And it must be remembered that what controls women will also control men. All too often it is the male who pressures the woman he has been sleeping with/having an affair with into obtaining an abortion (often offering up the funds to pay for it as well) because the male does not wish any responsibility for the products of an unwanted pregnancy after a night or two of fun. Those who would term themselves as “men’s rights activists” have no case, no cause, no purpose nor any legislative agenda outside of the realm of feminism and egalitarianism. If feminism and its egalitarian legislative progeny die out in their entirety in society, their cause will go down right along with it. The males of society will then have to come face to face with what is termed “responsibility,” having to face the reality that actions have consequences- and they cannot continue to run their pick-up artist “game” if there are consequences attached to the sex act that the society will then ultimately hold them accountable for.
Trickling down from the highest tribunal to the lowliest officer of the law, many forces push and pull against each other in the adversarial system of American criminal justice. Many legal processes must first be traversed before an individual may actually be prosecuted, convicted, and punished for any crime. Fairness in the rule of law and criminal justice procedure is, after all, the very premise upon which the American criminal justice system was founded upon. Ethics play such an important role in law enforcement on account of the discretion that officers on all levels are given in the carrying out of their duties, and the power of the ordinary citizen in the enforcement of the rule of law has been greater than many realize throughout history. What is the alternative to discretion but tyranny? The short answer is that there is none.
Even for actions officially recognized as illegal under the law, an officer retains discretion whether or not to arrest an individual. Ethically, it is an officer’s duty to uphold the law even when off-duty, but all the way from a simple traffic citation to violent crimes, the decision ultimately rests with individual officers to choose whether or not to arrest. It is also prosecutors who decide whether or not to pursue a case and, if so, specifically what crimes to charge the individual with.
The Second Amendment retains for the states the right to a “well-regulated militia,”[xxxix] and in the days of old this gave power into the hands of ordinary men to challenge an unjust cause much the same as ordinary citizens today retain the power, when called upon to try their fellow citizens for crimes in a court of law, to acquit and effectively nullify the law at issue. “That every man be armed:”[xl] Not only the right to bear arms, but historically the obligation to do so fell upon adult male citizens, and when called upon to act, local militias could exercise a form of passive resistance by simply refusing to muster and heed the call to bear arms,[xli] much as modern juries still to this day retain the extraordinary power of jury nullification, whereby ordinary citizens can simply fail to convict a defendant even in the light of overwhelming evidence of guilt when they believe the case or law at issue to be unjust. Due to the prohibition of double jeopardy in the United States Constitution, the defendant then walks free, as the government cannot retry the defendant again upon the same charges after an acquittal.[xlii]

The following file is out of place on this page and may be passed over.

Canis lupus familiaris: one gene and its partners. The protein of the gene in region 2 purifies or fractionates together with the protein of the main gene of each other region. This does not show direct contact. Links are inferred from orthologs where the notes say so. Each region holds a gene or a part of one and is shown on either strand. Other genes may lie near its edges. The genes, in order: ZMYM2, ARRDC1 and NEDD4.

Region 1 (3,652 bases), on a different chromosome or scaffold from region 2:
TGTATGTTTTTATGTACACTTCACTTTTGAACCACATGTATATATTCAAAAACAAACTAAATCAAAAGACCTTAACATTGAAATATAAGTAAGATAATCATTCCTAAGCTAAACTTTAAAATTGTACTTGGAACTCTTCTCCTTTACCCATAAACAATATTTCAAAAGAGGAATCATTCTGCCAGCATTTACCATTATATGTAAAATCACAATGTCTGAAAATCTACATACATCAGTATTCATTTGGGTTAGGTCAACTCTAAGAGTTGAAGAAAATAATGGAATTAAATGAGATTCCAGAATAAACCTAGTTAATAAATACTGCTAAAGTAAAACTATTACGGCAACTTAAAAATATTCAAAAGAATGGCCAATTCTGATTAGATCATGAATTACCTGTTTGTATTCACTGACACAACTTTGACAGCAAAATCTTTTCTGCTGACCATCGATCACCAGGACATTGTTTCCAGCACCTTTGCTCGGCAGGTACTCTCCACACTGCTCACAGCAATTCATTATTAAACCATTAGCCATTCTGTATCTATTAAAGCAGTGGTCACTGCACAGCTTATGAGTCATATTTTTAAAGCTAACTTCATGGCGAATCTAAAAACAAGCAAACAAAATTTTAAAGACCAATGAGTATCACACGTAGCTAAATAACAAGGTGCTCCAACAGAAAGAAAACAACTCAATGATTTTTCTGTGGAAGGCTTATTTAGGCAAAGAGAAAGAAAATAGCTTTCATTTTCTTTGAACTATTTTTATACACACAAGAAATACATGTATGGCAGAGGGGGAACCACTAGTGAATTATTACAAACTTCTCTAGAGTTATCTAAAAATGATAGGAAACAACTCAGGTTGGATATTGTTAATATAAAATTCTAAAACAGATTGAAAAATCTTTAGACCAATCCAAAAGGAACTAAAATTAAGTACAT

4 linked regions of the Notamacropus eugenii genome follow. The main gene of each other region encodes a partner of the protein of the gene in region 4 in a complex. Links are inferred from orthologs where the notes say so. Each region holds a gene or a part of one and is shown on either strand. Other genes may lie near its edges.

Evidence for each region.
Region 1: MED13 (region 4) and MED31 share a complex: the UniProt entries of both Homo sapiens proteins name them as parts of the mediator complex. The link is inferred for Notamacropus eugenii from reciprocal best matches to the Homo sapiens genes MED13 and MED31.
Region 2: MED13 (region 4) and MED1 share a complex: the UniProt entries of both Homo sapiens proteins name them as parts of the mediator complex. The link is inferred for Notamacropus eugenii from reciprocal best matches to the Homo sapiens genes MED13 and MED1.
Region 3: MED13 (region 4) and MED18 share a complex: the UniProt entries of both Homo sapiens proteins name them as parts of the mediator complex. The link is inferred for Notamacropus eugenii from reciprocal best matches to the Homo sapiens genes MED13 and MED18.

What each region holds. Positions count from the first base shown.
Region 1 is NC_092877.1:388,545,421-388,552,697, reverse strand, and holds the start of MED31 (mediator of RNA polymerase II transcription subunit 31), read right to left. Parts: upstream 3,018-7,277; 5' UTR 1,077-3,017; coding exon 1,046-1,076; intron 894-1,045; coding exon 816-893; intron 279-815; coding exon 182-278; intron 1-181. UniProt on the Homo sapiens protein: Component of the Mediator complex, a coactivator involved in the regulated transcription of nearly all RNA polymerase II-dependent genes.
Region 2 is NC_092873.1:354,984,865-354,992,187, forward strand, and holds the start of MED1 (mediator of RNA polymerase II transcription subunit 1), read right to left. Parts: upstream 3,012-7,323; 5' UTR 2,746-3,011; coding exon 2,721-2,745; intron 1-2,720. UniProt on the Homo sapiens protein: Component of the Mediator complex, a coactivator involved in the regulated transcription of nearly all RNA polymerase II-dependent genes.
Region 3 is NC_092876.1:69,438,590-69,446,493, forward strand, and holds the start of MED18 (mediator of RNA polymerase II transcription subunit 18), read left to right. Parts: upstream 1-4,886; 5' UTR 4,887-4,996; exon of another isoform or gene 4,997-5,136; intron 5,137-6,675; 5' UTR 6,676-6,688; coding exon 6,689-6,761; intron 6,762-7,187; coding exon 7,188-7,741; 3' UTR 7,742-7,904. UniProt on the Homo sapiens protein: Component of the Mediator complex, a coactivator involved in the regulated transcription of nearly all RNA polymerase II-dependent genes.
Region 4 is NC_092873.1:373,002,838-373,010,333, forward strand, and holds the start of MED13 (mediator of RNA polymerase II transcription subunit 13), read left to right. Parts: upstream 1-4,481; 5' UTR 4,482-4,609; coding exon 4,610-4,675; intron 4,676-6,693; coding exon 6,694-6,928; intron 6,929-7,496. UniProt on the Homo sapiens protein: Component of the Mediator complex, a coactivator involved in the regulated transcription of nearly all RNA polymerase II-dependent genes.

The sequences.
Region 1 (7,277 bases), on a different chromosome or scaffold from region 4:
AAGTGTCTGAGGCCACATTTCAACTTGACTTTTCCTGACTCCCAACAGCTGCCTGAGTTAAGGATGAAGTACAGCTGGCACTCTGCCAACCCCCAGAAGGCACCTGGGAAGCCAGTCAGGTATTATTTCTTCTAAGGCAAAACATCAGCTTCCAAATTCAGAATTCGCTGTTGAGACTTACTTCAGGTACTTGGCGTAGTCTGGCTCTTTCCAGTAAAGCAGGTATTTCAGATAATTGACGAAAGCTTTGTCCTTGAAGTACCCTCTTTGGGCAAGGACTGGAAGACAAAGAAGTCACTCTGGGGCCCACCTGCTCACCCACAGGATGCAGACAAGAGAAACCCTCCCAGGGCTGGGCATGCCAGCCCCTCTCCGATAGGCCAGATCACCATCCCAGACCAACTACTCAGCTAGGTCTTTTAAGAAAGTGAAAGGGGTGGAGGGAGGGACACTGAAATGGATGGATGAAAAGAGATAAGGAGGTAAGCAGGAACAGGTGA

Nowhere today can this issue be seen more clearly than with modern juries refusing to convict in drug cases, even as society struggles with a serious drug problem. The push to legalize specific varieties of formerly illegal recreational drugs is strong. The laws don’t work, because the people are simply unwilling to believe in or comply with the laws. Could abortion also fall in with this issue? Is- was- legalization not responding to a serious problem that society faces on both accounts? Are there not less arbitrary measures to affect the same goals? But can any change ever happen without an extreme makeover in the overall structure of society? Were not “Too many wealthy women… flouting the law to get abortions from respected physicians…[and] too many poor women being injured by inadequately trained mass purveyors of illegal abortions”[xliii] at a time when “free love” and the sexual revolution were rocking society, much the same as the opioid epidemic has plagued and ravaged the nation today, causing lawmakers to look to alternatives- including the legalization of the “softer” drugs such as marijuana- to attempt to address a serious problem in society and prevent further death and hardship of the nation’s citizens?